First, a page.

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Cron Jobs

A 'cron job' is an automated task that can be set up within your cPanel. This will typically be used to automate the running of a reminder script each day for example, or perhaps to run your own daily backup script. Any server task or script that needs regular scheduling is the perfect opportunity to use a cron job.

We would ask that you be sparing with your use of cron jobs however, as a resource─intensive script executing every five minutes for example would clearly breach our acceptable use policy. Our recommendation would be to schedule cron jobs to run only as and when they are needed.

Your online cPanel allows for the creation of cron jobs via a simple web interface. This is presented in plain english, and requires little understanding to operate.

If you decide to use the "Advanced" option however, the following information may assist you in understanding how the system works.

Understanding the format

│ ┌─────Hour
│ │ ┌──────Day of Month
│ │ │ ┌──────Month
│ │ │ │ ┌──────Day of Week
│ │ │ │ │ ┌────── Command to run ─────────────>
│ │ │ │ │ │
5 4 * * 0 /path/to/whatever/script.cgi

The * symbol matches all possibilities. A "*" in the "Hour" column will for example ensure that the job is run every hour, on whichever minute(s) are specified.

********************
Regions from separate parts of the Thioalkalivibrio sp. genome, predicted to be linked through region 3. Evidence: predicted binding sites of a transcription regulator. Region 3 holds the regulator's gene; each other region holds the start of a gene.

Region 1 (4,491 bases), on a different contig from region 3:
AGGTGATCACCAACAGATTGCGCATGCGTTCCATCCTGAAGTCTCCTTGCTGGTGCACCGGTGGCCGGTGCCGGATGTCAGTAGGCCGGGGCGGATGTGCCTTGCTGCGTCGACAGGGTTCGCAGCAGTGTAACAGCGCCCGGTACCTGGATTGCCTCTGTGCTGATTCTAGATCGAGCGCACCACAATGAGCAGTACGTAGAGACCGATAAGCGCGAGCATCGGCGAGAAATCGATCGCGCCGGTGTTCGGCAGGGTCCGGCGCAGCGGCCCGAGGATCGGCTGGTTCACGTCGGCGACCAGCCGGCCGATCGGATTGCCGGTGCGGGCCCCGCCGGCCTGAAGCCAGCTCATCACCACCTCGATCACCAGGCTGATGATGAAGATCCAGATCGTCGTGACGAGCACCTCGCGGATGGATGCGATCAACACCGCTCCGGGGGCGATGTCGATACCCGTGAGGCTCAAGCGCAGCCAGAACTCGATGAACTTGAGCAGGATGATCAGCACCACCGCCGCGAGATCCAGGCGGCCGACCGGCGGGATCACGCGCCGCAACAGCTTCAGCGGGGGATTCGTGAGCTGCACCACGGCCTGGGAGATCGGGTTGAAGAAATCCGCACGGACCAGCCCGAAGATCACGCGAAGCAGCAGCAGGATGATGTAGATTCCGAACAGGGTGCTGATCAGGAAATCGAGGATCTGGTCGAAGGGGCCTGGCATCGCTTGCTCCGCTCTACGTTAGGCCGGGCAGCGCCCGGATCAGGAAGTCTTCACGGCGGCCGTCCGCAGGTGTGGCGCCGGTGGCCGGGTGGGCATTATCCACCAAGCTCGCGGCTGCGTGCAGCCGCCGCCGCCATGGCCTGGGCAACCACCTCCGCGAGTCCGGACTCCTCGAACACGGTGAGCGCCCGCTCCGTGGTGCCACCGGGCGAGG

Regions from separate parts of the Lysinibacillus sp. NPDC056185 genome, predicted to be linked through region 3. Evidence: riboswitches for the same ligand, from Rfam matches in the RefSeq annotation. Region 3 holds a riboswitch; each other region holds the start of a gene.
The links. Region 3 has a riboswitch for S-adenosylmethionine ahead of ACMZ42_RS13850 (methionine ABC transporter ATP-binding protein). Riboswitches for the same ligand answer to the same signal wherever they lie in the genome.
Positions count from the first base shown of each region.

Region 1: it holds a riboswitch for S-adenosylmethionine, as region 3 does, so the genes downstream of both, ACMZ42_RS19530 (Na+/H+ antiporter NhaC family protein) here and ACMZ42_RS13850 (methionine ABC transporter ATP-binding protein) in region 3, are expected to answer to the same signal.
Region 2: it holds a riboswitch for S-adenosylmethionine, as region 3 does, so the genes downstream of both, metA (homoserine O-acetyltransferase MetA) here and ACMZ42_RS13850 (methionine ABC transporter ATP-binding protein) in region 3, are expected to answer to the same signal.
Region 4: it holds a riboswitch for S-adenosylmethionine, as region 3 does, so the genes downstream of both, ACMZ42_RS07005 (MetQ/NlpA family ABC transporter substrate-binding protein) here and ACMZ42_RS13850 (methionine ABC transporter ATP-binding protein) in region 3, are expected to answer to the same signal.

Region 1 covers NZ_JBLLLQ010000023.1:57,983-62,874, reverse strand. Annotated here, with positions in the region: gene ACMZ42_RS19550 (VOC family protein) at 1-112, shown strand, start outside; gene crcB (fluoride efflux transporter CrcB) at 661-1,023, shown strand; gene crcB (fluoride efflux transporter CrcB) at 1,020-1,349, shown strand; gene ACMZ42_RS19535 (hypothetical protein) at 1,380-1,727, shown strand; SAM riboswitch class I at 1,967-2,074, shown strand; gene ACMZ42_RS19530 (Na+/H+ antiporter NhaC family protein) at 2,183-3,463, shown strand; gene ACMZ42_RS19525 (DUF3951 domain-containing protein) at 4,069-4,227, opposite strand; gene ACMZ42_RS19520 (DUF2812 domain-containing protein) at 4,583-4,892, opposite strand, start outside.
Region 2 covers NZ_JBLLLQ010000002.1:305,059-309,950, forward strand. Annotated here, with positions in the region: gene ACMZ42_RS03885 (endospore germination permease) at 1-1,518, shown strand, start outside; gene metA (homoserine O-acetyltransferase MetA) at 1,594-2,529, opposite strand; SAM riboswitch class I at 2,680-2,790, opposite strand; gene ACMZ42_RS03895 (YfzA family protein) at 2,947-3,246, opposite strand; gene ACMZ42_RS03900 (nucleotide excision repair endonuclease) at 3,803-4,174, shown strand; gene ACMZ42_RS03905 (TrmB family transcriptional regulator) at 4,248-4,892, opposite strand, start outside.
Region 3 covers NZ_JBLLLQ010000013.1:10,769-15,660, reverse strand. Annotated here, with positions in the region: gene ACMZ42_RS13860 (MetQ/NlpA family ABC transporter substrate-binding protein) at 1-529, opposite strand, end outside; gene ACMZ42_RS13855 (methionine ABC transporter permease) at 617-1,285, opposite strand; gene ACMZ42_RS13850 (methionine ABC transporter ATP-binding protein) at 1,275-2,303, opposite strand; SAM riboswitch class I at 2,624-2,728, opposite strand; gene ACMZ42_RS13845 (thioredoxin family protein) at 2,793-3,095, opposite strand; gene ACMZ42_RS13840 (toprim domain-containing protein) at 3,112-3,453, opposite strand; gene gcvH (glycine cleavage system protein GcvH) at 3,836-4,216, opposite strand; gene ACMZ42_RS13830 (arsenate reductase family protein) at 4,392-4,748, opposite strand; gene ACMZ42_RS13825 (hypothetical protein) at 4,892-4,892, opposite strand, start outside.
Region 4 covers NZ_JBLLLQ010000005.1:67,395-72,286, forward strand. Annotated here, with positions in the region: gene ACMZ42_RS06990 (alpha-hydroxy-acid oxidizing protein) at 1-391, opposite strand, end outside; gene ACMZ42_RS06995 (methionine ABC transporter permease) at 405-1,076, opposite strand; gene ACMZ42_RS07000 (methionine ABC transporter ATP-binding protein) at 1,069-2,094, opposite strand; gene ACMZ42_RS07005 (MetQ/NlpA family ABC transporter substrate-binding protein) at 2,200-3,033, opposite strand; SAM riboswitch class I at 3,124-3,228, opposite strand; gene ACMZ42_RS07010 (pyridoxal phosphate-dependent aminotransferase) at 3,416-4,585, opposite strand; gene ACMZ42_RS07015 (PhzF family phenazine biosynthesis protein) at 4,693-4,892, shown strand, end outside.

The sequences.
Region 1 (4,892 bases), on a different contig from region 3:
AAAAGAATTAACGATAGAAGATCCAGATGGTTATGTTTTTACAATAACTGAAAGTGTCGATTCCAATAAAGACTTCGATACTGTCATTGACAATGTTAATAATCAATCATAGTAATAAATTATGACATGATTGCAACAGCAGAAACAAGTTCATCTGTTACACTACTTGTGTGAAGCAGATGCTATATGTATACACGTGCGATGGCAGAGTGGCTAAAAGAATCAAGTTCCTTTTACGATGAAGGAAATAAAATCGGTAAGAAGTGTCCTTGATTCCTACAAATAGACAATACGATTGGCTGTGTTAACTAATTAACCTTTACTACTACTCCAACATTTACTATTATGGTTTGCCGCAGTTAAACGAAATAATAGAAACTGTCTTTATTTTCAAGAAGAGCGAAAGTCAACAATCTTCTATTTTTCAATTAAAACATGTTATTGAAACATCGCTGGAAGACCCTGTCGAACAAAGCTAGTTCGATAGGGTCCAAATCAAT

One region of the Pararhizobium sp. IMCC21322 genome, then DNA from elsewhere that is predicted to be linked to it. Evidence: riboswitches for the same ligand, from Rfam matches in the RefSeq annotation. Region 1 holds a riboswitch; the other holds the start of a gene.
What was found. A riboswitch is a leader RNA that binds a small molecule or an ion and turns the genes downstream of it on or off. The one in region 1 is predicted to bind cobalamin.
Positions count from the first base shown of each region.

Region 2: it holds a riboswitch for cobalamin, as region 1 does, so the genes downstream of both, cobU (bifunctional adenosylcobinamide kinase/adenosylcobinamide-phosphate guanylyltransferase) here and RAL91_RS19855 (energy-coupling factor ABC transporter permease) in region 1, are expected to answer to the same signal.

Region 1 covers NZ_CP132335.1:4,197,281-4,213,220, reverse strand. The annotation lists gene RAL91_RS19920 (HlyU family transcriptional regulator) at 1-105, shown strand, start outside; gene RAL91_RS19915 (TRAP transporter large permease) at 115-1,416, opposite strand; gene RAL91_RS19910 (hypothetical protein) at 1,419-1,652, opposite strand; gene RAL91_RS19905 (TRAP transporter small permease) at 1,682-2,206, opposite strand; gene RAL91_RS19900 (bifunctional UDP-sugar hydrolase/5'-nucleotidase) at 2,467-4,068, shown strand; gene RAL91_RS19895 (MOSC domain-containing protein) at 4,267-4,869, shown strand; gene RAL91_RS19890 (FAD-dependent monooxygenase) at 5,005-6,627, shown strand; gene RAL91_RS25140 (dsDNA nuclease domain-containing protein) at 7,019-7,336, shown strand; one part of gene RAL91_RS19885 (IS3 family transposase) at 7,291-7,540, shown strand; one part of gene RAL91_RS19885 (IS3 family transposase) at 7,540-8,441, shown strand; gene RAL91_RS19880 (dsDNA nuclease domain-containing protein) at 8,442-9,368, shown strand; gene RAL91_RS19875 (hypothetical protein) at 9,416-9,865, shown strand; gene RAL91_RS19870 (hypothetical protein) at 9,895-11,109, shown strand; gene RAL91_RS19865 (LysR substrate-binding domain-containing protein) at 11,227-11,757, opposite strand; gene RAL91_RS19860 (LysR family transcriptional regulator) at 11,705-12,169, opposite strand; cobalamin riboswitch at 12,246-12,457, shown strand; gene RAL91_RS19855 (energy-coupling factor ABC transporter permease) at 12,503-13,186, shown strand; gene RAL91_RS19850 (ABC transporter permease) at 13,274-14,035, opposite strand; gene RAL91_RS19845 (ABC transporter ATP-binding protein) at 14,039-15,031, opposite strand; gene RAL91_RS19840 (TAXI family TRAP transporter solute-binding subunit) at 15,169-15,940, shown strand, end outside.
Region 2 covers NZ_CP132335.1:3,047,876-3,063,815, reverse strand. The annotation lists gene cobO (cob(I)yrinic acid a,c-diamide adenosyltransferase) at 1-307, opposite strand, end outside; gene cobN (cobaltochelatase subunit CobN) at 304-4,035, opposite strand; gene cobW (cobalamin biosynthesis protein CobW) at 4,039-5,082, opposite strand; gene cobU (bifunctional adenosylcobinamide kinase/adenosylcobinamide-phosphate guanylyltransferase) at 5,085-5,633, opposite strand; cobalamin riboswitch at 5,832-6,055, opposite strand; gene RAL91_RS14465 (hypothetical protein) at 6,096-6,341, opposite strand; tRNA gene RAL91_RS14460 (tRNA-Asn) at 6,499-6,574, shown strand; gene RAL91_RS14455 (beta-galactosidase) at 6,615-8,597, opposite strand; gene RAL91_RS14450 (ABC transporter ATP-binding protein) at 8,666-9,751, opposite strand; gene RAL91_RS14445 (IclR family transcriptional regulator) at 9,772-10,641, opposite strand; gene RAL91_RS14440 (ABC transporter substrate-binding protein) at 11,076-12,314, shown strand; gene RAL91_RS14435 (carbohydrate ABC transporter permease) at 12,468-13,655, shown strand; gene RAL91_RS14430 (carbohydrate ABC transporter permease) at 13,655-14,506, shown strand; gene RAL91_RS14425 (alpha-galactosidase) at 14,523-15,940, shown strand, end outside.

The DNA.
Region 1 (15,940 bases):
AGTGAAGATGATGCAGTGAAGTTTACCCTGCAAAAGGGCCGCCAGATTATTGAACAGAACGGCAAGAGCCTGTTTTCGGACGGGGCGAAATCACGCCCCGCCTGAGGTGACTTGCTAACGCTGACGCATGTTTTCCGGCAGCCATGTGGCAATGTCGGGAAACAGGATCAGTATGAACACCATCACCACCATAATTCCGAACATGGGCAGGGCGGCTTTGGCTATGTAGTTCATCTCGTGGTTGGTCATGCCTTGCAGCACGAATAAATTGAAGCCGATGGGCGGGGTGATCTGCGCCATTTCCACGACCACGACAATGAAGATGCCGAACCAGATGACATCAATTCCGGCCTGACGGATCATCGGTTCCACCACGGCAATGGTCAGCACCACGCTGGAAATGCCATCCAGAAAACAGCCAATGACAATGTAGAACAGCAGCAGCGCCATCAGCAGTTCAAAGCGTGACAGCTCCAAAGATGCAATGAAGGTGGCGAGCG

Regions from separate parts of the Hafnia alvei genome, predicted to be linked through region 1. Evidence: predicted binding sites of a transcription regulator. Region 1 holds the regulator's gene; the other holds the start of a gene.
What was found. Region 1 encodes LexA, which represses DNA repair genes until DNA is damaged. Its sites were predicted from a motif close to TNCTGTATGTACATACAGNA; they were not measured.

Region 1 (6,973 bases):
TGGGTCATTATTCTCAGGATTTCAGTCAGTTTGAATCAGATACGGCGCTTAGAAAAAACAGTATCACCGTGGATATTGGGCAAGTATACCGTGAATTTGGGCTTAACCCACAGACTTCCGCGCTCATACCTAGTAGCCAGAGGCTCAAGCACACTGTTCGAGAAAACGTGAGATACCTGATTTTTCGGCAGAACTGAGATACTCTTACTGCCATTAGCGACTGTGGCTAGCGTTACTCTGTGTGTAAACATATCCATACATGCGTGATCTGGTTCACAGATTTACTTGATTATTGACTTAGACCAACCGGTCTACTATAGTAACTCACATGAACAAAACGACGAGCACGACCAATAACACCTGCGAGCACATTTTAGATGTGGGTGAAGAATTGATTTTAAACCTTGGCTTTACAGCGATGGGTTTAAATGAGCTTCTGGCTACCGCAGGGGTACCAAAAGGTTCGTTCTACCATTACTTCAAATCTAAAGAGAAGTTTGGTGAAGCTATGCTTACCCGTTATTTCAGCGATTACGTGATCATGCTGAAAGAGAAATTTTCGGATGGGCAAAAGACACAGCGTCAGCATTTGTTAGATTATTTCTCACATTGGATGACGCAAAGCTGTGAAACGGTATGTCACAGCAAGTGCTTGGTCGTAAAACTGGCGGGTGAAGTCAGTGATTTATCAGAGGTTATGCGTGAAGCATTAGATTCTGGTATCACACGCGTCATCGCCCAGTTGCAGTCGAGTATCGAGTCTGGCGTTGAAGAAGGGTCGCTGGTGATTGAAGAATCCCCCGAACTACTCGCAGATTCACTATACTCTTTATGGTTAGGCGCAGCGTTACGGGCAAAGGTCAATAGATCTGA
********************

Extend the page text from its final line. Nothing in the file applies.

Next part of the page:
The weekday number runs from 0 to 6, where 0 = Sunday.

Comma─separated values are accepted in each column, so "10,30,50" in the "Minute" column will run the cron job at 10 past, 30 past and 50 past whichever hour(s) are specified. Similarly, a value of */5 will ensure the job is run every five minutes on whichever hour(s) are specified.


5 4 * * 0 /home/user/script.cgi
Runs the script at 4:05 every sunday.

0 * * * * /home/user/script.pl ─update
Runs the script every hour, on the hour.

*/5 * * * * php ─q /user/script.php >/dev/null 2>&1
Runs the PHP script every 5 minutes, suppressing HTTP headers ("─q") and discarding all output (">/dev/null 2>&1").

5 0 * * * $HOME/bin/daily.job >> $HOME/tmp/out
Runs five minutes after midnight, every day

Note: These timings correspond to the server time, which may differ from your local time.